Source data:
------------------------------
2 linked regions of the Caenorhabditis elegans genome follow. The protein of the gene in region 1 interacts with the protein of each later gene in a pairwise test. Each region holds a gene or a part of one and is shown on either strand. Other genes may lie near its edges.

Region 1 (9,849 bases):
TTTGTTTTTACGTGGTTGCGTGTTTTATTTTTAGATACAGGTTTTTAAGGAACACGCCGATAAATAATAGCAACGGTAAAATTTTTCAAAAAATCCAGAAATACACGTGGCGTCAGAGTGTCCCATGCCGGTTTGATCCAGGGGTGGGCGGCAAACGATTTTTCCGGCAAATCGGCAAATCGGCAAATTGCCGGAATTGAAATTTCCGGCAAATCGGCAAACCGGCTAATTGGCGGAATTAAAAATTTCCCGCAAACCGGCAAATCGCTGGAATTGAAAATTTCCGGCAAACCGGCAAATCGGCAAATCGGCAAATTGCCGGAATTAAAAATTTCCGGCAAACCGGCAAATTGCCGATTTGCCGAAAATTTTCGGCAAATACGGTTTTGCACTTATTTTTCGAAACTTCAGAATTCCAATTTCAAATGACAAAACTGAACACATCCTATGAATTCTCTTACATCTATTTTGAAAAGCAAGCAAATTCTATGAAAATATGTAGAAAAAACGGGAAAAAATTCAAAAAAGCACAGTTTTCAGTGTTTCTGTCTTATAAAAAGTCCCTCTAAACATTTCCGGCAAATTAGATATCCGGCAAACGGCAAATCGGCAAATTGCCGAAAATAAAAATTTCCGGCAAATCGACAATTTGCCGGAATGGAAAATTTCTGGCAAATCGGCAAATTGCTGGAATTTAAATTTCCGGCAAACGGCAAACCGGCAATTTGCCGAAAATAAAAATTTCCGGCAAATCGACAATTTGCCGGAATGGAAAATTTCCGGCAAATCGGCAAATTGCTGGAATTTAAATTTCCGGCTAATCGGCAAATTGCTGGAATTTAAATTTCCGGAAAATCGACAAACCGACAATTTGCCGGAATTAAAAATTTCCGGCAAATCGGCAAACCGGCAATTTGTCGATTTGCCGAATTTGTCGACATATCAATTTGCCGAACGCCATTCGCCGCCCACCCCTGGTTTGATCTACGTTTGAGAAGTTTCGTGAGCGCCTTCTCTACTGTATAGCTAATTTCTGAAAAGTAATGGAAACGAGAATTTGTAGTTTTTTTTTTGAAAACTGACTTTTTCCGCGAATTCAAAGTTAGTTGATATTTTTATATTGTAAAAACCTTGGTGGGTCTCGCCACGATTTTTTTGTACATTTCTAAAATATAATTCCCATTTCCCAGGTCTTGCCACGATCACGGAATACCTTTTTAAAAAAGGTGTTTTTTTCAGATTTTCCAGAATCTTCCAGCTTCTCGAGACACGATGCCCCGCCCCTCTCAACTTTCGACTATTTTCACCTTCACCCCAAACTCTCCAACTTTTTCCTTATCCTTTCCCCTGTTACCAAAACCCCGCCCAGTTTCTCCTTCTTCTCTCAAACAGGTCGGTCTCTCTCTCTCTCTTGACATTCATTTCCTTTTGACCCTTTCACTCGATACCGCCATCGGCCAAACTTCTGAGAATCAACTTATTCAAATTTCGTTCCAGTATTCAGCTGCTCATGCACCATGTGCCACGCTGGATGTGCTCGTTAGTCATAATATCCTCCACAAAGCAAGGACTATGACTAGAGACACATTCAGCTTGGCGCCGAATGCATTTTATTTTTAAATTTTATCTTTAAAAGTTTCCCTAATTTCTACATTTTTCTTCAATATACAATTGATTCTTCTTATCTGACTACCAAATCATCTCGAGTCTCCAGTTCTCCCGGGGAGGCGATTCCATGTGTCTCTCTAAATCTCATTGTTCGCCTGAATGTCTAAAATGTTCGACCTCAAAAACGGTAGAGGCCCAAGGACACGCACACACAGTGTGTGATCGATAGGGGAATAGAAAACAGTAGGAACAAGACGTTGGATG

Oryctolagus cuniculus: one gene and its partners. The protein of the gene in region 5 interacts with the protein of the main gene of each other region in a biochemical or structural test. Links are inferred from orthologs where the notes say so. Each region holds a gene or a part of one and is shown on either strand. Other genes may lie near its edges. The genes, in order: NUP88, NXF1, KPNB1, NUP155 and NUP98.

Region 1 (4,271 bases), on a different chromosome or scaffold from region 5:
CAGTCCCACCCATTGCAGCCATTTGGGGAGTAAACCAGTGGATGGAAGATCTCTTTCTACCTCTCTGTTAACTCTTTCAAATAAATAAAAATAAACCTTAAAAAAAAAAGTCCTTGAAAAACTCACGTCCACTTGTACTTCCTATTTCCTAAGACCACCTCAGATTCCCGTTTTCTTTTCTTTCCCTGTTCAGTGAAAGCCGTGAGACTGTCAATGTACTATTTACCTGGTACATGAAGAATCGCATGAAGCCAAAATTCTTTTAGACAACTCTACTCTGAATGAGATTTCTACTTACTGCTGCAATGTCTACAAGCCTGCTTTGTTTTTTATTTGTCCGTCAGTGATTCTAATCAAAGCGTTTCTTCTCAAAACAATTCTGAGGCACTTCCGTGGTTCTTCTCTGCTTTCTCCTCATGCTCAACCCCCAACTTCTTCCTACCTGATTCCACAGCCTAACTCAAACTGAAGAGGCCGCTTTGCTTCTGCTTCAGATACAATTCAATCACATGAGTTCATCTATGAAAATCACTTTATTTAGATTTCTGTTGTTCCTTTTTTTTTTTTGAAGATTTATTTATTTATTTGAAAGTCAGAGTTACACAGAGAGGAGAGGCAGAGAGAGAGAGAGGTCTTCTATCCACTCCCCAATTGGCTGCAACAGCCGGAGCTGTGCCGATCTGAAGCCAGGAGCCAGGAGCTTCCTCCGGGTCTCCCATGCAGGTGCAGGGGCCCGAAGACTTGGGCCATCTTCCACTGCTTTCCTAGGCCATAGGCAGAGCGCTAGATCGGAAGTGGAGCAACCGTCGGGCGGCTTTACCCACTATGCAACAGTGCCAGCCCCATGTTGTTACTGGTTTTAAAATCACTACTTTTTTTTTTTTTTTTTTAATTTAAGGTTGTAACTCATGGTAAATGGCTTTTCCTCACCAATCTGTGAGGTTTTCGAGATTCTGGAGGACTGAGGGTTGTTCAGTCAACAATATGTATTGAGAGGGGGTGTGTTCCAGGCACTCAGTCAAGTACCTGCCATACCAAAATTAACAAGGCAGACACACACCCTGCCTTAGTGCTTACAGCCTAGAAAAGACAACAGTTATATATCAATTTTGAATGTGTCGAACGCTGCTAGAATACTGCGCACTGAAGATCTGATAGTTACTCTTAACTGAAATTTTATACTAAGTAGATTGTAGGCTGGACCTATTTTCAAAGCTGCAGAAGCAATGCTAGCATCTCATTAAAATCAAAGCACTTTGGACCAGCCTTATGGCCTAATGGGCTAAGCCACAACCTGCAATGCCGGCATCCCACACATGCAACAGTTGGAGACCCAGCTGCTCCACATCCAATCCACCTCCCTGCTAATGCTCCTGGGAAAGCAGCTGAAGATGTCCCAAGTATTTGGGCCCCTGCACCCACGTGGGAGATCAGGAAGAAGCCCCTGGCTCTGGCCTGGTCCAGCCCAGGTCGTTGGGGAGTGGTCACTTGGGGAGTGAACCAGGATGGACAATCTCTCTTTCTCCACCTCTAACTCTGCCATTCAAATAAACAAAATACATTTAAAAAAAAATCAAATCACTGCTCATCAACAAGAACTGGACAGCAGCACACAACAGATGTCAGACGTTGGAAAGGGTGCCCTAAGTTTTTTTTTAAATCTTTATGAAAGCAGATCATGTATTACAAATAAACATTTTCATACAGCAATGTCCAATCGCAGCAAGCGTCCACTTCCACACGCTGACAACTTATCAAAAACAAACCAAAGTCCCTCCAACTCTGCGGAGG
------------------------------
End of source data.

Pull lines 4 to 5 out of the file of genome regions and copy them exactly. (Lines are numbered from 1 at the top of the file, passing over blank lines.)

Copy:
Oryctolagus cuniculus: one gene and its partners. The protein of the gene in region 5 interacts with the protein of the main gene of each other region in a biochemical or structural test. Links are inferred from orthologs where the notes say so. Each region holds a gene or a part of one and is shown on either strand. Other genes may lie near its edges. The genes, in order: NUP88, NXF1, KPNB1, NUP155 and NUP98.

Region 1 (4,271 bases), on a different chromosome or scaffold from region 5: